The federal government is withdrawing another of its responses.
The U.S. Centers for Disease Control and Prevention on Monday rescinded its country-by-country COVID-19 travel health advisories that it began issuing at the start of the pandemic.
The reason: Fewer countries are testing for the virus or reporting the number of COVID-19 cases. That limits the CDC’s ability to calculate travelers’ risk, according to the agency.
CDC spokeswoman Kristen Nordlund said the agency only publishes a country-specific travel health advisory if a situation, such as a worrisome new variant of the virus, changes the CDC’s travel advisory for that country.
The CDC still recommends that travelers stay up-to-date on vaccines and follow the recommendations on its international travel page. That page divides countries into three categories – take the usual precautions, take extra precautions or avoid unnecessary travel.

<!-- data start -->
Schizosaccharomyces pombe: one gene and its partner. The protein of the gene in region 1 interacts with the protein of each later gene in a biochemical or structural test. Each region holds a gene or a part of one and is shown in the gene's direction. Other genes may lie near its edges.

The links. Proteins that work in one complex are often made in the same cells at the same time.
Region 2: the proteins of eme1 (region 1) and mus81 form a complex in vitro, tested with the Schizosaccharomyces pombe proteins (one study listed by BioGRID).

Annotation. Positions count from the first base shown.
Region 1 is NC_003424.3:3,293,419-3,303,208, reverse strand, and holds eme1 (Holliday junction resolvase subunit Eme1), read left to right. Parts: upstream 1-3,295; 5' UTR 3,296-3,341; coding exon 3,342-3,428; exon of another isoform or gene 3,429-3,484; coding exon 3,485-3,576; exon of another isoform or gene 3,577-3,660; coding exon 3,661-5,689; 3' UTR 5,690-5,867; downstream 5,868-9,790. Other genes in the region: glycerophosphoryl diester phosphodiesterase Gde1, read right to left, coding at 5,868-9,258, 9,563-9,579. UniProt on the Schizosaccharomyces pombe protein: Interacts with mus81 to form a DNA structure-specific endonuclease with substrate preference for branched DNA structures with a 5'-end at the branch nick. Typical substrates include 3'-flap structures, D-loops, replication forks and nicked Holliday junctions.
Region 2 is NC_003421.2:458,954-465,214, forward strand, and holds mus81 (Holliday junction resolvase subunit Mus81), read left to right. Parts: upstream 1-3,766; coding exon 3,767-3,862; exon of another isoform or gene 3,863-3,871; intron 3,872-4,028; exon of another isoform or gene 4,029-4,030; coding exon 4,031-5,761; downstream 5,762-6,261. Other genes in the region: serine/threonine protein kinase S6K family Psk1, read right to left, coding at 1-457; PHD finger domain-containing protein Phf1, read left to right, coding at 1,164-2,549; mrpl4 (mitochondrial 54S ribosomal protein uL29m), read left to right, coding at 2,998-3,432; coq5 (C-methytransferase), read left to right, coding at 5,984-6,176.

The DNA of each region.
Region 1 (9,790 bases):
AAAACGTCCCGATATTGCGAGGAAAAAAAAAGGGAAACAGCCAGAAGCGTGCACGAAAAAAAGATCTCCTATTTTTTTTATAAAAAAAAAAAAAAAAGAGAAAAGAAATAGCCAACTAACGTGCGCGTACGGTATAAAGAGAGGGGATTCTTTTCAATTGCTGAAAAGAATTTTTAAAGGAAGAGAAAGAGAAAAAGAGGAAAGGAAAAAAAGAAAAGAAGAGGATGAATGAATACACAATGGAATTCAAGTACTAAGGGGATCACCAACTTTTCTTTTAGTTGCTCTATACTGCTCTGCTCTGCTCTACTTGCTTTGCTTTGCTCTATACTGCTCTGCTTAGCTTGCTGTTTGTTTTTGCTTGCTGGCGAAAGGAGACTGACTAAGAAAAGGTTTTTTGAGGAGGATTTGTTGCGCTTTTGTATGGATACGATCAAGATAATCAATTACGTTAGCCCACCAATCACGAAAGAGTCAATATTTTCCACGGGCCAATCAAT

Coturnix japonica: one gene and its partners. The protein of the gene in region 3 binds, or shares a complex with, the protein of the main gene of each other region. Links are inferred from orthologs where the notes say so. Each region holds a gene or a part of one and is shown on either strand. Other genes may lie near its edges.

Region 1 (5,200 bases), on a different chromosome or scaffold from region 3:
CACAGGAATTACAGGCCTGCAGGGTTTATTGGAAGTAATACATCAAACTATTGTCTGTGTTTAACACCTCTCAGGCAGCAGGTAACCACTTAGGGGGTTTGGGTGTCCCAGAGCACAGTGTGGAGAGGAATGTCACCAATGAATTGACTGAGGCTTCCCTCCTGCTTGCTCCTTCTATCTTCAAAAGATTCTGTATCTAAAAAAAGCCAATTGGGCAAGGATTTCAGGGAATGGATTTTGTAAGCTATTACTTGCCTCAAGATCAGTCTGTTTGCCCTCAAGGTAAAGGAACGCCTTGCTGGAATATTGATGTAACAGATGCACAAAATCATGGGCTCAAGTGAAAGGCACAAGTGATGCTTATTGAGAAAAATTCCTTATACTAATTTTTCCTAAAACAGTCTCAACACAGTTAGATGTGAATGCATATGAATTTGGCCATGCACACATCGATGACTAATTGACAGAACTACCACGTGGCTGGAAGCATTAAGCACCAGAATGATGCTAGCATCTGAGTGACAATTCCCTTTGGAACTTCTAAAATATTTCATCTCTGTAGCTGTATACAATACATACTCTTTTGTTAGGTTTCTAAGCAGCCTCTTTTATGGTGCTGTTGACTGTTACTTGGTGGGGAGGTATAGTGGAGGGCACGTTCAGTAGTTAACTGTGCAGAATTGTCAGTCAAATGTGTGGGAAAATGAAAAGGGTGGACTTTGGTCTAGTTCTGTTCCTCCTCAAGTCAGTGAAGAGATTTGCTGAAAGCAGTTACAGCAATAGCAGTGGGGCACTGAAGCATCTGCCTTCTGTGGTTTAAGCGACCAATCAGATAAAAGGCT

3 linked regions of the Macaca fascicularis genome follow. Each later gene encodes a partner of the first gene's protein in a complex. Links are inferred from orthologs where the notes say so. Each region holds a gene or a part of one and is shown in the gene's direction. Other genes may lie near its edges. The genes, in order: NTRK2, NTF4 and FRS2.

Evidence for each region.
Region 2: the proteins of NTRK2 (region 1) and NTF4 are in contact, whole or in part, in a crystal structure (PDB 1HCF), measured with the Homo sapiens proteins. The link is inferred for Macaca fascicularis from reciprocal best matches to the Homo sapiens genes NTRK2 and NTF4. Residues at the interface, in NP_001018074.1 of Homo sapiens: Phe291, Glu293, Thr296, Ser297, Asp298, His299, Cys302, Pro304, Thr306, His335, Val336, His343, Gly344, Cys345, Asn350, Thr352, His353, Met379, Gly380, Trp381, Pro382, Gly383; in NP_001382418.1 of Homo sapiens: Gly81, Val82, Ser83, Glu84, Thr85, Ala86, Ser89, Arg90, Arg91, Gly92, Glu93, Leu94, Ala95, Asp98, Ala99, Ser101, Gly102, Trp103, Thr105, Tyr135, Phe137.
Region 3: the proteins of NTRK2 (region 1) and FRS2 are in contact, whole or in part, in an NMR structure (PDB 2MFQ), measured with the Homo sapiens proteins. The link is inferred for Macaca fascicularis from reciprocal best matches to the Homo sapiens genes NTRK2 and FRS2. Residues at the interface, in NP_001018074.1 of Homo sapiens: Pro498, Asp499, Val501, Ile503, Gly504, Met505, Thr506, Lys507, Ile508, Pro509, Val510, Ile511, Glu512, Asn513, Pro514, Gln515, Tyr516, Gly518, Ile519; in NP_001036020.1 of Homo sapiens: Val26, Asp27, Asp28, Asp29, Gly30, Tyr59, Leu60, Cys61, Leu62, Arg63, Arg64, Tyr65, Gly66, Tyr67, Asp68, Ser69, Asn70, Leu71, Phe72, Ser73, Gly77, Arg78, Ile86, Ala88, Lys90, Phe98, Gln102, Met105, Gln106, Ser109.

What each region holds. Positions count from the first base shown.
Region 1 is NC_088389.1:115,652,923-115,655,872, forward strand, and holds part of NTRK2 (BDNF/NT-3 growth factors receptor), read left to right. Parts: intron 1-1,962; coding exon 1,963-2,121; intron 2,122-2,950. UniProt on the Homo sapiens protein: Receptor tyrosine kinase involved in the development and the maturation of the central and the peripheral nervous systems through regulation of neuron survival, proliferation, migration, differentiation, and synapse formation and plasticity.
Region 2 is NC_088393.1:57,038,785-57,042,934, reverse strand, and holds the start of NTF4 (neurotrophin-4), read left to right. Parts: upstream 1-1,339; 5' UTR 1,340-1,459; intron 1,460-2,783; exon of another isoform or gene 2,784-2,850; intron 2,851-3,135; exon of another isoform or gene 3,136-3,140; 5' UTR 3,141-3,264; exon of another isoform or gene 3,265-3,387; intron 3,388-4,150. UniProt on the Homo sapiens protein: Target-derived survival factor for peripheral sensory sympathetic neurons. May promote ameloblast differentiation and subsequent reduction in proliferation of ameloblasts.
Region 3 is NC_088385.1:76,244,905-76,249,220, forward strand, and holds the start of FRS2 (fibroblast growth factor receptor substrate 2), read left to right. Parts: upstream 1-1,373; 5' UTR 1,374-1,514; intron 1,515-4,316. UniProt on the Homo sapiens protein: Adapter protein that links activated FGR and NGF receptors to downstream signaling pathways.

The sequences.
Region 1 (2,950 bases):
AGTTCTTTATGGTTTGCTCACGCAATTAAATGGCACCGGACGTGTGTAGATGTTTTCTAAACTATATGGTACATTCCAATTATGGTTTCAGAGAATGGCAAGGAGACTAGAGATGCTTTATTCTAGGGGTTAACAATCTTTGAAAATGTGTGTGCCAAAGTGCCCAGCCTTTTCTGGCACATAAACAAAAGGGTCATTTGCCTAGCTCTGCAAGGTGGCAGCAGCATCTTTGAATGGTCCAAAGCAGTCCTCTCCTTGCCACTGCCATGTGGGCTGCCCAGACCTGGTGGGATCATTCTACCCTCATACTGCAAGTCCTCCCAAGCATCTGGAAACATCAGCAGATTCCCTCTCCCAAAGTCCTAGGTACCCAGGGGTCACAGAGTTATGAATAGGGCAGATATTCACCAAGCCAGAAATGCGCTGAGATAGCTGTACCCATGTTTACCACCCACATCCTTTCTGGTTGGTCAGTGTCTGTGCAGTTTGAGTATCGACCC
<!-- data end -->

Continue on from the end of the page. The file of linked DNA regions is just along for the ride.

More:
Restrictions such as testing and quarantine requirements greatly slowed international travel earlier in the pandemic, but many countries eventuallyfor fully vaccinated and strengthened people to increase tourism.
In early 2020, before vaccines were available, the United States banned people who had recently been to any of more than three dozen countries. In 2021, the U.S. instead began requiring people to test negative for COVID-19 shortly before boarding a plane to the U.S. This rule also.